Wright's Dealings With Public Officials Listed : D.A.'s Report Outlines Attempts to Intervene With Judges, Simi Valley Police Chief and DMV

Times Staff Writer

Ventura County Dist. Atty. Michael D. Bradbury released the findings Wednesday of a 10-week investigation by his office of reports that Assemblywoman Cathie Wright (R-Simi Valley) used her clout to keep her frequently ticketed daughter behind the wheel.

The 97-page report asserted that Wright "has demonstrated a clear pattern of attempting to obtain special treatment for herself and her daughter with the police, the courts and the Department of Motor Vehicles."

Bradbury's office found that Wright improperly intervened to keep her daughter, Victoria, from losing her driver's license or going to jail as the result of 28 traffic violations since 1981. Nevertheless, he said, the inquiry "found no clear-cut criminal violations that would warrant prosecution."

In a written statement, Wright responded that "in spite of the amount of time, energy and countless tax dollars he spent trying to find something illegal, he found nothing." She said the inquiry by fellow Republican Bradbury was politically motivated and called his report "shameful." Her statement did not address most of the specific allegations.

Following is a thumbnail chronology of the report's account of Wright's efforts on behalf of herself and her daughter.

Oct. 8, 1978: Wright, then a Simi Valley city councilwoman, persuaded Simi Valley police to void a traffic ticket that she received. Wright refused to sign a citation for driving without her headlights on at night and demanded that the watch commander be called. Sgt. William Schwartz subsequently decided to void the citation "due to the possible problems that Wright could make during the negotiation process," the report states. The police union was engaged in salary negotiations with the council at the time.

Dec. 6, 1983: Wright unsuccessfully tried to fix a parking ticket with Simi Valley police. "You know what to do with this," she told the watch commander when she left the ticket at the police desk. It was returned to her to be paid.

March 14, 1988: Wright called a deputy district attorney, who was the prosecutor that day of charges against Victoria for speeding and driving without a license. Wright identified herself as an Assembly member and said she hoped that Victoria would not be sent to jail, which would cost her daughter her job.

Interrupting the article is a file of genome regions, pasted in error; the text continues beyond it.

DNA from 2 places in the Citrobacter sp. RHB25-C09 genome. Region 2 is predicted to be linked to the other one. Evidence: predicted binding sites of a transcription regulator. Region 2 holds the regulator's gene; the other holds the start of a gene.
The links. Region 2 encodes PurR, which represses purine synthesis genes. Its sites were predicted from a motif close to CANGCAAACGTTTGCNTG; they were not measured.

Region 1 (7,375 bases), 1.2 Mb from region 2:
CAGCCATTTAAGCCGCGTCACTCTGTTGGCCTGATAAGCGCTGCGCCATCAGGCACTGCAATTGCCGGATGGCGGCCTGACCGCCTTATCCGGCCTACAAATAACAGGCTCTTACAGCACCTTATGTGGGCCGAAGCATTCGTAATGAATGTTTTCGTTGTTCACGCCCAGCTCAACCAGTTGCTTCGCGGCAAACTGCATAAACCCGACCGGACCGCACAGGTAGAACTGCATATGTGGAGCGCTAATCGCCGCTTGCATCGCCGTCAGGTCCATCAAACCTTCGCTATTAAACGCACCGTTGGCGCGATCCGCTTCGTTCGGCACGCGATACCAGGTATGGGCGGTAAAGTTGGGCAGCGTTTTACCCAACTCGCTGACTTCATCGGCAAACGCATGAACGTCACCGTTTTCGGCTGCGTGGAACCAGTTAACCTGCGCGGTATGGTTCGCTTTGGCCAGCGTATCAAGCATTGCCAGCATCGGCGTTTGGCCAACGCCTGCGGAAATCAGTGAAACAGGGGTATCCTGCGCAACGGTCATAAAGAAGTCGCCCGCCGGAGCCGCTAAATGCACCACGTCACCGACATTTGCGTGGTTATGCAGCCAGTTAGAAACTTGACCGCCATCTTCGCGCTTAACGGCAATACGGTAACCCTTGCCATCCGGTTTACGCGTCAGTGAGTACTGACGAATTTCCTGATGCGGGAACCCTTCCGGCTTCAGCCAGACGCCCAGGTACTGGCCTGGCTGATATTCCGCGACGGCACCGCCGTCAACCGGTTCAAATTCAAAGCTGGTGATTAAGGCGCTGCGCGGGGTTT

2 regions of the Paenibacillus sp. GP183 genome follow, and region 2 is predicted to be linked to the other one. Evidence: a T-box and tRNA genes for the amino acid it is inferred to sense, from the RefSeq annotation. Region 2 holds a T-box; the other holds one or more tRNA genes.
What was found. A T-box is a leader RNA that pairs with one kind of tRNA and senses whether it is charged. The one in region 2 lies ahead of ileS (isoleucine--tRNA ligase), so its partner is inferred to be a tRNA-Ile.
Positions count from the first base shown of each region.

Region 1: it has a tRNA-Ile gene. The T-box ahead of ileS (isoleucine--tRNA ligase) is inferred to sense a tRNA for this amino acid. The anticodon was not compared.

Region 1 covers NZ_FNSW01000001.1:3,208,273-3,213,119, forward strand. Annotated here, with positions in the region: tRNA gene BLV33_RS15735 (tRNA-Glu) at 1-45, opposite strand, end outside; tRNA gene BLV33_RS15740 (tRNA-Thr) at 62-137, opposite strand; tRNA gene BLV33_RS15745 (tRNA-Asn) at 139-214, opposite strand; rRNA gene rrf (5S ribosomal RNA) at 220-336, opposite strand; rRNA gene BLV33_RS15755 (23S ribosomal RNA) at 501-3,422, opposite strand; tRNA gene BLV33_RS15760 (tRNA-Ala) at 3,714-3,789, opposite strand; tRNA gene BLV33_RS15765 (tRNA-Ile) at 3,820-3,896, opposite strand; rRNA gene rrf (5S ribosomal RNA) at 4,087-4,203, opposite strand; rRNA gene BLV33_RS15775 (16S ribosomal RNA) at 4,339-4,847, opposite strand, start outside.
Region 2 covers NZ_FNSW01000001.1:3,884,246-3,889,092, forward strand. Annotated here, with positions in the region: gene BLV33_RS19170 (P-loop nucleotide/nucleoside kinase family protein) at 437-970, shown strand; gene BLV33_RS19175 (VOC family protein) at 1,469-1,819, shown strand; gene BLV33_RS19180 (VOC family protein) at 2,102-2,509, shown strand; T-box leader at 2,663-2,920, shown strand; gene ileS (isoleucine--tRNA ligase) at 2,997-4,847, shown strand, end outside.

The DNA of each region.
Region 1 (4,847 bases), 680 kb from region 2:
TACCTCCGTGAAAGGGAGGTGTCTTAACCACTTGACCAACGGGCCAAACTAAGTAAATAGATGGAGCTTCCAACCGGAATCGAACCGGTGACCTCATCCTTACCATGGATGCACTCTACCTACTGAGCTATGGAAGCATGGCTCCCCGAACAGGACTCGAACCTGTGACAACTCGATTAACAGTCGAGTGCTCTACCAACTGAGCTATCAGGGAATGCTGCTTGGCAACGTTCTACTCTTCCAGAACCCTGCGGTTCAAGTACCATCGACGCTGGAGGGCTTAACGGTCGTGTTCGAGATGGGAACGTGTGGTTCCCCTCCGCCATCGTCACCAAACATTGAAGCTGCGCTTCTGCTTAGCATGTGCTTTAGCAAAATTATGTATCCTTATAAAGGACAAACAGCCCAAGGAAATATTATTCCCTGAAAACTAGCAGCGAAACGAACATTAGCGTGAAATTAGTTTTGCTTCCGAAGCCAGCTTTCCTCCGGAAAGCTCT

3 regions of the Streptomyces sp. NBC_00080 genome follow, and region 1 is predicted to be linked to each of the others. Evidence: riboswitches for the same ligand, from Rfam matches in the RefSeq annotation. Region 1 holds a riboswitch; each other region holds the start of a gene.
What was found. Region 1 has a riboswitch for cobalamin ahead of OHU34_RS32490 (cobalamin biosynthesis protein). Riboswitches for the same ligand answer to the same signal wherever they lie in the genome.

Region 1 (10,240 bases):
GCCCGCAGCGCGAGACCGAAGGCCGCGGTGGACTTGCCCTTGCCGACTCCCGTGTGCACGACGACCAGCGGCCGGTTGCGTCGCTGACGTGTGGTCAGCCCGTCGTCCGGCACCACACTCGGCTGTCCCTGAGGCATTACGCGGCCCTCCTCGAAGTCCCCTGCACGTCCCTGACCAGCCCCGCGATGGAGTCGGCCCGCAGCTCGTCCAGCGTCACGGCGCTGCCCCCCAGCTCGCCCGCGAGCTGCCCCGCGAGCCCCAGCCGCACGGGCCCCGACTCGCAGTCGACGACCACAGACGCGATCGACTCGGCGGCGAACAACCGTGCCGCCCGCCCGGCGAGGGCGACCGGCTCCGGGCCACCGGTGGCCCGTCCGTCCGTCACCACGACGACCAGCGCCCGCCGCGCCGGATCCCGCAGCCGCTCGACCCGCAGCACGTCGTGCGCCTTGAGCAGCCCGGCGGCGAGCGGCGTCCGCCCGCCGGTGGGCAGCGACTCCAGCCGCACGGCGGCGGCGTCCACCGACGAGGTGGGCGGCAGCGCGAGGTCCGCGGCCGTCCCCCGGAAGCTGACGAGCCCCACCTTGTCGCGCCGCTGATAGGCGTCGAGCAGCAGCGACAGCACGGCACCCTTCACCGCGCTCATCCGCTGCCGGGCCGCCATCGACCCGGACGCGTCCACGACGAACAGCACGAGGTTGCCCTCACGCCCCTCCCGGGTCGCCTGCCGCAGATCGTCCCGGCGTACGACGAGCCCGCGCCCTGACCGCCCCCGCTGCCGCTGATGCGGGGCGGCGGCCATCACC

March 28, 1988: Assembly Speaker Willie Brown (D-San Francisco) called Ventura County Municipal Judge Herbert Curtis III shortly before Curtis was to hear Victoria Wright's misdemeanor case for driving without a license. Curtis, a Democrat, said Brown identified himself as a close friend of Cathie Wright and said that Ventura County judges were too tough on traffic offenders and that Victoria did not deserve to go to jail.

May 18, 1988: Wright asked Simi Valley Police Chief Lindsey P. Miller to "take back" a speeding ticket that Victoria had received. When he declined, she asked whether he could have the officer who issued the ticket call in sick at the time of the trial, thereby dismissing the charge. Miller refused. A year earlier, Wright had voted for a law that made it a crime for police chiefs to destroy a ticket before it is filed with the court.

June 6, 1988, or Sept. 7, 1988: Wright asked Miller to void one of Victoria's traffic citations. Again, he refused.

June 13, 1988: Wright represented her daughter at a DMV license suspension hearing in Sacramento. Her request that her daughter be given a license restricted to driving to and from work was denied. At this point, Victoria had 25 moving violations since 1981, five in the past eight months.

June 15, 1988: Wright asked Miller to intercede with a judge assigned to hear Victoria's traffic case. Miller declined.

June 26, 1988: Wright visited Municipal Judge Bruce Clark at his home and discussed two speeding citations for Victoria that were pending before Clark. The next day, Clark entered a decision to dismiss both citations in exchange for Victoria attending traffic school--even though county policy was to dismiss only one violation every 12 months for traffic school.

July 8, 1988: Prompted by a letter from Wright to DMV Director A. A. (Del) Pierce, a veteran DMV administrator was sent from Sacramento to Van Nuys to hold a hearing for Victoria. Despite calling her record "horrendous," the administrator revoked the suspension and granted her a restricted license to allow her to drive to and from work.

Oct. 3 or 4, 1988: Wright told Simi Valley City Manager Lin Koester that Simi Valley police were "picking on my daughter." Koester then contacted Miller, who said "there was no indication" that individual officers or the department was singling out Victoria. Koester informed Cathie Wright of that and told her that "Victoria's driving posed a danger to herself and others."

Nov. 6, 1988: Wright visited Ventura County Municipal Commissioner John Paventi at his home to discuss additional traffic citations that Victoria had received. Paventi, who had been advised by a Simi Valley police officer about Wright's intercession on her daughter's behalf with others, secretly tape-recorded the conversation. Wright said she was trying to keep Victoria from losing her license or going to jail, according to Paventi. He subsequently disqualified himself from the case.

Copyright © 2019, Los Angeles Times
EDITION: California | U.S. & World